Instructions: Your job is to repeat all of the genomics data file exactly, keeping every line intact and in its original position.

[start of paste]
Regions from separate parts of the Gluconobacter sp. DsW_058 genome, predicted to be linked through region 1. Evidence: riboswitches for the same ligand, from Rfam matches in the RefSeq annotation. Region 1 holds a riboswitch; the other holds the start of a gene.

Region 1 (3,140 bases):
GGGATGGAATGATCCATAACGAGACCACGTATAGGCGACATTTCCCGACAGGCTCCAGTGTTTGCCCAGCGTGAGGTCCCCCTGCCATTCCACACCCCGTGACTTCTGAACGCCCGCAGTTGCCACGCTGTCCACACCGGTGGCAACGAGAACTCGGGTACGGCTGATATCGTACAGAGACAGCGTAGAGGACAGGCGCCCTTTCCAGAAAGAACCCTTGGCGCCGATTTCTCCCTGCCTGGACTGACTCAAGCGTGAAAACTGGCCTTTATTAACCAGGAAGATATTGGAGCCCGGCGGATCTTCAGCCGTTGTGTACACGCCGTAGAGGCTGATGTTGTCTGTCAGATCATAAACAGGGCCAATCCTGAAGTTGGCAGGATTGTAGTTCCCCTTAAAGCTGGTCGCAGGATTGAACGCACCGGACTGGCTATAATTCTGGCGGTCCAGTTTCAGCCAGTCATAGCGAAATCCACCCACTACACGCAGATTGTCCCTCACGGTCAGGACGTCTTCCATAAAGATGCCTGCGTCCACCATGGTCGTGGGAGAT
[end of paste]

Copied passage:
Regions from separate parts of the Gluconobacter sp. DsW_058 genome, predicted to be linked through region 1. Evidence: riboswitches for the same ligand, from Rfam matches in the RefSeq annotation. Region 1 holds a riboswitch; the other holds the start of a gene.

Region 1 (3,140 bases):
GGGATGGAATGATCCATAACGAGACCACGTATAGGCGACATTTCCCGACAGGCTCCAGTGTTTGCCCAGCGTGAGGTCCCCCTGCCATTCCACACCCCGTGACTTCTGAACGCCCGCAGTTGCCACGCTGTCCACACCGGTGGCAACGAGAACTCGGGTACGGCTGATATCGTACAGAGACAGCGTAGAGGACAGGCGCCCTTTCCAGAAAGAACCCTTGGCGCCGATTTCTCCCTGCCTGGACTGACTCAAGCGTGAAAACTGGCCTTTATTAACCAGGAAGATATTGGAGCCCGGCGGATCTTCAGCCGTTGTGTACACGCCGTAGAGGCTGATGTTGTCTGTCAGATCATAAACAGGGCCAATCCTGAAGTTGGCAGGATTGTAGTTCCCCTTAAAGCTGGTCGCAGGATTGAACGCACCGGACTGGCTATAATTCTGGCGGTCCAGTTTCAGCCAGTCATAGCGAAATCCACCCACTACACGCAGATTGTCCCTCACGGTCAGGACGTCTTCCATAAAGATGCCTGCGTCCACCATGGTCGTGGGAGAT